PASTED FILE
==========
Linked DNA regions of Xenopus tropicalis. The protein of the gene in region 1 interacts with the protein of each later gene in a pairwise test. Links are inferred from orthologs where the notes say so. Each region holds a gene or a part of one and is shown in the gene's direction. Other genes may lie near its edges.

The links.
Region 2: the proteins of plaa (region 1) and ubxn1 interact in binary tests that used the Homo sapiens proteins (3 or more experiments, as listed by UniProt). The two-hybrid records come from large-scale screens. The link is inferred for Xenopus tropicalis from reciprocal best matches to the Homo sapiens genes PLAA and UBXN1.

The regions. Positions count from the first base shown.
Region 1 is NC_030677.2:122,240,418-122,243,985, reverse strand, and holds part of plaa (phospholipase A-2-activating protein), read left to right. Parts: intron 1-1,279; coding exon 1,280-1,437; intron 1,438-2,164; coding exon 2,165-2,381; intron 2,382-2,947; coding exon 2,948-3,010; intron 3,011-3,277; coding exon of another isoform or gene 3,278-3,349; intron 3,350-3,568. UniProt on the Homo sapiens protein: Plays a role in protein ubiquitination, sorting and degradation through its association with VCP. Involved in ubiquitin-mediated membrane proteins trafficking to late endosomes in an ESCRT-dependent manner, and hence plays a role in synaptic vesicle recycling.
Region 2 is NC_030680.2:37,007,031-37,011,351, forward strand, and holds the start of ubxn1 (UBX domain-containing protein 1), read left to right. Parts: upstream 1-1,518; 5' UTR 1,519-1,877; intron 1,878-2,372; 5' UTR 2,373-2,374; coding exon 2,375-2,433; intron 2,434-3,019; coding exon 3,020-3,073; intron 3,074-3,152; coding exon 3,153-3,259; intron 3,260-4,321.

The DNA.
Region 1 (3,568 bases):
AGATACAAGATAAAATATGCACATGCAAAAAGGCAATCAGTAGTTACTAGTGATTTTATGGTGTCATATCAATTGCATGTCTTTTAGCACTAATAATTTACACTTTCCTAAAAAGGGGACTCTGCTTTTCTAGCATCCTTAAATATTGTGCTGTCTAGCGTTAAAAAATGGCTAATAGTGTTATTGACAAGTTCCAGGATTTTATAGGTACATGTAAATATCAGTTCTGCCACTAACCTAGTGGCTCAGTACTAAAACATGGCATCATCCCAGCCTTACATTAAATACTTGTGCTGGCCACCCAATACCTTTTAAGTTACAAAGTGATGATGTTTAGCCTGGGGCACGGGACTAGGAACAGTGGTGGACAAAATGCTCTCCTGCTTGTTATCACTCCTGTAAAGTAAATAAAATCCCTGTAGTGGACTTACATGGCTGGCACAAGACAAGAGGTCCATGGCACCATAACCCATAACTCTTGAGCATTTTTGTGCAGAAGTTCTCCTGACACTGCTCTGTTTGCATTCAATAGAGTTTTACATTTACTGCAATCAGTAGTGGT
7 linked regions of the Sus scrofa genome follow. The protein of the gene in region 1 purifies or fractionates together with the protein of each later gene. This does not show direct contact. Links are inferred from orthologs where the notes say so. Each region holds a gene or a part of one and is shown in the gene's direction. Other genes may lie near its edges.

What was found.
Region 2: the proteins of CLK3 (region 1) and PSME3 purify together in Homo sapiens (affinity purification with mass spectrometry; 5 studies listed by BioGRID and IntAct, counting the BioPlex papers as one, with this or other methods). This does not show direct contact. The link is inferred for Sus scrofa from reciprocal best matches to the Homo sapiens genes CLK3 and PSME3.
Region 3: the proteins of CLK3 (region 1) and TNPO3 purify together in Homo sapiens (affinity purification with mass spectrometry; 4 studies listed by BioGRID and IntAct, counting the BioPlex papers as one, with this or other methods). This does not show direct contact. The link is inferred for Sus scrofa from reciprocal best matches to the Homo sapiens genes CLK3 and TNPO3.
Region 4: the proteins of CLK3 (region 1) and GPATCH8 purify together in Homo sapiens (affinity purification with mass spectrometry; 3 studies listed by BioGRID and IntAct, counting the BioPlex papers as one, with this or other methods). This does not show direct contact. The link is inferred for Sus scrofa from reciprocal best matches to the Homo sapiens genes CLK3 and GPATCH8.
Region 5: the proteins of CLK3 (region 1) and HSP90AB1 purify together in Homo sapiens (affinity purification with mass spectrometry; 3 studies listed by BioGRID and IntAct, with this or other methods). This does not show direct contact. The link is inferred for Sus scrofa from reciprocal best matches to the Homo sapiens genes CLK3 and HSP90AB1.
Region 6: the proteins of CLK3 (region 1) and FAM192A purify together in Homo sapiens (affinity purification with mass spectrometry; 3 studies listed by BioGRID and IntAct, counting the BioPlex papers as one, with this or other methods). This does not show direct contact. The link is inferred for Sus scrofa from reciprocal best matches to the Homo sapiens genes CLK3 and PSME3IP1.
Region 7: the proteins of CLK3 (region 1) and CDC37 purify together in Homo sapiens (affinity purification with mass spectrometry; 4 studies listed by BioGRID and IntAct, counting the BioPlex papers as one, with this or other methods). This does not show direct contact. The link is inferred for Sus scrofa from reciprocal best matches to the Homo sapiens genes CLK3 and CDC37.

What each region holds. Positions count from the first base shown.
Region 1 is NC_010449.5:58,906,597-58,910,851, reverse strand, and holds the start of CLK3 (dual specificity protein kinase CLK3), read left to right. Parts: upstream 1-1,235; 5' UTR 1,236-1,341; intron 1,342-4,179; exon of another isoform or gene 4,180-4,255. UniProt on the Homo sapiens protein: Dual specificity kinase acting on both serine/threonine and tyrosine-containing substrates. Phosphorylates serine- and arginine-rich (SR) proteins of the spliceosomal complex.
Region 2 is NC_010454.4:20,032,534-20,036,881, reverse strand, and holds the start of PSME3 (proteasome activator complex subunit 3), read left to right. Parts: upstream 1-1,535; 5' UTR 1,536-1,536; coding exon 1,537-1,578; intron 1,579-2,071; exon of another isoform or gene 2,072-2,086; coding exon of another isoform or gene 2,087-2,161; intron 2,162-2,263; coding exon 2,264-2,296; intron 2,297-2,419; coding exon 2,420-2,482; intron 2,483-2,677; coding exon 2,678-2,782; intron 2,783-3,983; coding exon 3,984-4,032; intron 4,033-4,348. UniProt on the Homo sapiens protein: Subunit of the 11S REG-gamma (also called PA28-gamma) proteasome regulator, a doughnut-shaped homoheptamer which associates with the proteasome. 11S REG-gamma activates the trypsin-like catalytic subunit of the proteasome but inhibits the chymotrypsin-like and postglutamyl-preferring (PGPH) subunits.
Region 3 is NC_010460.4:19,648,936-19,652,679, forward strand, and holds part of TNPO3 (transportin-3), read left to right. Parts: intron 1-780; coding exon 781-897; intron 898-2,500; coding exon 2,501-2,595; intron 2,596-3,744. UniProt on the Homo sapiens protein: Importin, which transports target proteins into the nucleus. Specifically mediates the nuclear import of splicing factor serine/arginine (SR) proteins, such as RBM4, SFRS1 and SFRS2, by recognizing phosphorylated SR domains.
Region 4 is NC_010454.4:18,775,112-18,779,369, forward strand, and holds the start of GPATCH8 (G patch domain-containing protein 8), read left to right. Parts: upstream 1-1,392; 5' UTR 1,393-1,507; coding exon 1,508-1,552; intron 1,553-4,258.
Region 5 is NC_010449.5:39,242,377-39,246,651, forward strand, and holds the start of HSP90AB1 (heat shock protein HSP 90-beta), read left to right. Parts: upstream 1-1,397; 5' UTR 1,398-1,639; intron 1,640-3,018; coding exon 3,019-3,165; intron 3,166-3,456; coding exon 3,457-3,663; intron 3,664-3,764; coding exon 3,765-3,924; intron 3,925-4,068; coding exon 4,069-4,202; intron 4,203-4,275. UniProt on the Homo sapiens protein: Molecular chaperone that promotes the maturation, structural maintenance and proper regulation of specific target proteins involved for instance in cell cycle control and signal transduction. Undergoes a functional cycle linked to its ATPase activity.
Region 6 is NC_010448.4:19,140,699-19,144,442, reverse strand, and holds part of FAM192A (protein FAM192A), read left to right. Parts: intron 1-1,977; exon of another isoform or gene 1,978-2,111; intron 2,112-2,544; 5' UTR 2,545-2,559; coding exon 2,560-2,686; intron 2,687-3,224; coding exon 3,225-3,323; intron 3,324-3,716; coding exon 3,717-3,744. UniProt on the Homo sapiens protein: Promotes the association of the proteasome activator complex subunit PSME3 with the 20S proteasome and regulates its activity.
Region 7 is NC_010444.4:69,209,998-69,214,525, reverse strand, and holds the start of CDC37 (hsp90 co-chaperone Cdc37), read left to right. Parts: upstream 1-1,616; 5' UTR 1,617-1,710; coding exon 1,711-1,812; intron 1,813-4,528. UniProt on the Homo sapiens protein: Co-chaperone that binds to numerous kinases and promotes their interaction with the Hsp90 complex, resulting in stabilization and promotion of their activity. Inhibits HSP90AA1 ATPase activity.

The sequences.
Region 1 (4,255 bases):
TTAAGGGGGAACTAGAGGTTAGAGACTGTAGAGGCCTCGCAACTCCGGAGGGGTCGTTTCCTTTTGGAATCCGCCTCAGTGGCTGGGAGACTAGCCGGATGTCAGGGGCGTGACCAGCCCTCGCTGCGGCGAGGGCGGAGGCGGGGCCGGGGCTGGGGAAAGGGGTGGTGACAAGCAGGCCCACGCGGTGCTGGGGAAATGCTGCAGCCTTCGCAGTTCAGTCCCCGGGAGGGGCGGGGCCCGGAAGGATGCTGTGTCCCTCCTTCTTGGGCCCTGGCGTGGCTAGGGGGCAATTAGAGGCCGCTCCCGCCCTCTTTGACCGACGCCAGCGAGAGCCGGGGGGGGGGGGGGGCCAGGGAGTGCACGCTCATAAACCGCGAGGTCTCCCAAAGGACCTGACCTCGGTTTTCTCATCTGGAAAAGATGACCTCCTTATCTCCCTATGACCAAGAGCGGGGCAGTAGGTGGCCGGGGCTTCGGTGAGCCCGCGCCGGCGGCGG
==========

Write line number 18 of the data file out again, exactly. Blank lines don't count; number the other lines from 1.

What each region holds. Positions count from the first base shown.